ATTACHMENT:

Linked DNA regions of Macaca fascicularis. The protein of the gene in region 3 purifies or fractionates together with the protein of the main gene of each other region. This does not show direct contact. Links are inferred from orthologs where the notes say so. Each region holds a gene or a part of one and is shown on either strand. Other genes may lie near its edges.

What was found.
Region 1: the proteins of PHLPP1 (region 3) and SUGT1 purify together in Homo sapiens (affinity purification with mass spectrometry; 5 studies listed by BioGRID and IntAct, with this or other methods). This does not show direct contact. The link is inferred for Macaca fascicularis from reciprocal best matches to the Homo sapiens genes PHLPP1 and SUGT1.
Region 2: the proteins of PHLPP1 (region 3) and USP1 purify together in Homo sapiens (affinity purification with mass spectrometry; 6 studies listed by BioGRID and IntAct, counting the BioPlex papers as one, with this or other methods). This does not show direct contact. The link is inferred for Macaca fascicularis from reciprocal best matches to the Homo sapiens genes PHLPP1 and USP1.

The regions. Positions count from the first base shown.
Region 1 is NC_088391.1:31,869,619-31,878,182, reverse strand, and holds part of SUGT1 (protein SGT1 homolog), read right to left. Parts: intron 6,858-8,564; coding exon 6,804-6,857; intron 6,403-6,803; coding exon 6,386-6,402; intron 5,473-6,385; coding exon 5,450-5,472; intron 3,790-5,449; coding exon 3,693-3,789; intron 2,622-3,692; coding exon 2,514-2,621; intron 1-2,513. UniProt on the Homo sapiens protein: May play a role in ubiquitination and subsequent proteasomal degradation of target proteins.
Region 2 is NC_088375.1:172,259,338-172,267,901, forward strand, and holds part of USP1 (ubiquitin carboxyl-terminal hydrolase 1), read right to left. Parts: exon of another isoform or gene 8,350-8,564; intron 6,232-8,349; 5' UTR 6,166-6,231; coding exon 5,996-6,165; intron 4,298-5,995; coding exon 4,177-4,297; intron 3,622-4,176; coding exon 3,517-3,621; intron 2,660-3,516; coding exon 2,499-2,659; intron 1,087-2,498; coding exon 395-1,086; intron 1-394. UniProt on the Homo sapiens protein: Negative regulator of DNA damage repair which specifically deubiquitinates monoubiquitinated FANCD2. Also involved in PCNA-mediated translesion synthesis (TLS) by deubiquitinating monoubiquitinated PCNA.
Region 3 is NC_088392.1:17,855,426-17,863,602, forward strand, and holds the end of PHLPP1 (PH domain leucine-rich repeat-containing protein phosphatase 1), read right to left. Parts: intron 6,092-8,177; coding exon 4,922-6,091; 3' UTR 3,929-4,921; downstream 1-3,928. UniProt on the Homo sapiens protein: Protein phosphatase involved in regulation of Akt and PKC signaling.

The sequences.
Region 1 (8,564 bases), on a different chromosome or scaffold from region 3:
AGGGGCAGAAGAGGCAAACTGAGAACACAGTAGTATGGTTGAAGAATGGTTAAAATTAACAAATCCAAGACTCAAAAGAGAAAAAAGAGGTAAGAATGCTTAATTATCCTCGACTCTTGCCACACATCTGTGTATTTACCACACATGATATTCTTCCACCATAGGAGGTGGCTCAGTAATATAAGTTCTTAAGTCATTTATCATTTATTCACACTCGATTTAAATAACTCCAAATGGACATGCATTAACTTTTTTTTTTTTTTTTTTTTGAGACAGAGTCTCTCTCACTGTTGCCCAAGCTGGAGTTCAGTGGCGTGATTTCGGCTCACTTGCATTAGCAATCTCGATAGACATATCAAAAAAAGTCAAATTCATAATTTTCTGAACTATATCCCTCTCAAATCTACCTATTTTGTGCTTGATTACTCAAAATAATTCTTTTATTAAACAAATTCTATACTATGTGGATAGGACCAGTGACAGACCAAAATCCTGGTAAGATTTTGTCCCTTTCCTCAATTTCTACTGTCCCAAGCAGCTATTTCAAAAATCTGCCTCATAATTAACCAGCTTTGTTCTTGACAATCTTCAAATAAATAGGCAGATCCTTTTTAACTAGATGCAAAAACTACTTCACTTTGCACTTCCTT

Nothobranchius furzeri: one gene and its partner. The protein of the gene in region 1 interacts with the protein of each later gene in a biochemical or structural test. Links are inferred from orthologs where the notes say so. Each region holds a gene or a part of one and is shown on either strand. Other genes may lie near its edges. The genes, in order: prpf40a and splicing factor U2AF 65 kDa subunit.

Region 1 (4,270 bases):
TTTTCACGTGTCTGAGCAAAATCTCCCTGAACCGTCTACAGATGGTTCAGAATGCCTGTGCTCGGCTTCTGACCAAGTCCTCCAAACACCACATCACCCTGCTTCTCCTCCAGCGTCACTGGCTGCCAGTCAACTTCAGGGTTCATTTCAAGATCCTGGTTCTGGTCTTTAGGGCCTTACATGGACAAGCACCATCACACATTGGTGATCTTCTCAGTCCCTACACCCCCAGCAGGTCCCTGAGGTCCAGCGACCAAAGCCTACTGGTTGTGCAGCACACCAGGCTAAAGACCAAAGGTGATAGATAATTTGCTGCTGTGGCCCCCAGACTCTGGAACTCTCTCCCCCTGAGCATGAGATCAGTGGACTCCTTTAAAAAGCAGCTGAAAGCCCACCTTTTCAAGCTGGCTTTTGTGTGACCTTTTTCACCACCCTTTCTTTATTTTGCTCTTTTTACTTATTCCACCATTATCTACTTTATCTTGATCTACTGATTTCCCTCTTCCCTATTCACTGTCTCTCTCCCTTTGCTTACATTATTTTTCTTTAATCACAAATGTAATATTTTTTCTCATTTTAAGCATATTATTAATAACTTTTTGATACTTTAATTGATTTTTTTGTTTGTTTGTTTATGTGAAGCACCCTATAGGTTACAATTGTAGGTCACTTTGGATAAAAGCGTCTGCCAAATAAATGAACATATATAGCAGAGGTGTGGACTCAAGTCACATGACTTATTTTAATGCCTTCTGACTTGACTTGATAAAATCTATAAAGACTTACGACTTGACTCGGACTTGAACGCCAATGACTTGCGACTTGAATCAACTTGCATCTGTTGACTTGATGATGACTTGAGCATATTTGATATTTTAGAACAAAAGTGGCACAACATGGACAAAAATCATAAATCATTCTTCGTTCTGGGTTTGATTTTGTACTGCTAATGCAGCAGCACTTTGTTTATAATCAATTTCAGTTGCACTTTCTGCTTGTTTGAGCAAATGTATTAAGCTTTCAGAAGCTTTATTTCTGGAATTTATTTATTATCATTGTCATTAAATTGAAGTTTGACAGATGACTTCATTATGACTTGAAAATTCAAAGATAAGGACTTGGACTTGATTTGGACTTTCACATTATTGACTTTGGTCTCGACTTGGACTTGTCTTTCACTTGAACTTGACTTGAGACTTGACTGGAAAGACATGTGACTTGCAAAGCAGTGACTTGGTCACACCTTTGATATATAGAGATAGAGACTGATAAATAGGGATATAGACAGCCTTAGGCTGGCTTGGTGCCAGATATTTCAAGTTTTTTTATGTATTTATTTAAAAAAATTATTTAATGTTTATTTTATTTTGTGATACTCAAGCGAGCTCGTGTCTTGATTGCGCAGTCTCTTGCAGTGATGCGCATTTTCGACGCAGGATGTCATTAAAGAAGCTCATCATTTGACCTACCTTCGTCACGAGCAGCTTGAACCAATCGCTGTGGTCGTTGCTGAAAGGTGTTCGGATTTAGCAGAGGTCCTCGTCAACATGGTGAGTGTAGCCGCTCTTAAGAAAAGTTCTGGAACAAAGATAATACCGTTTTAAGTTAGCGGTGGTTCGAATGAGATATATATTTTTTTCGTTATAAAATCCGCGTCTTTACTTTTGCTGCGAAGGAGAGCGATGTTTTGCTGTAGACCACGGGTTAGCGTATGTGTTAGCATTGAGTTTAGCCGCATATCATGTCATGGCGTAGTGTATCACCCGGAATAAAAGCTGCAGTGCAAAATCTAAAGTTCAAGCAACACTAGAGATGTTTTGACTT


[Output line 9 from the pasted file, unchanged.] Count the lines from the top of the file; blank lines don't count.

The sequences.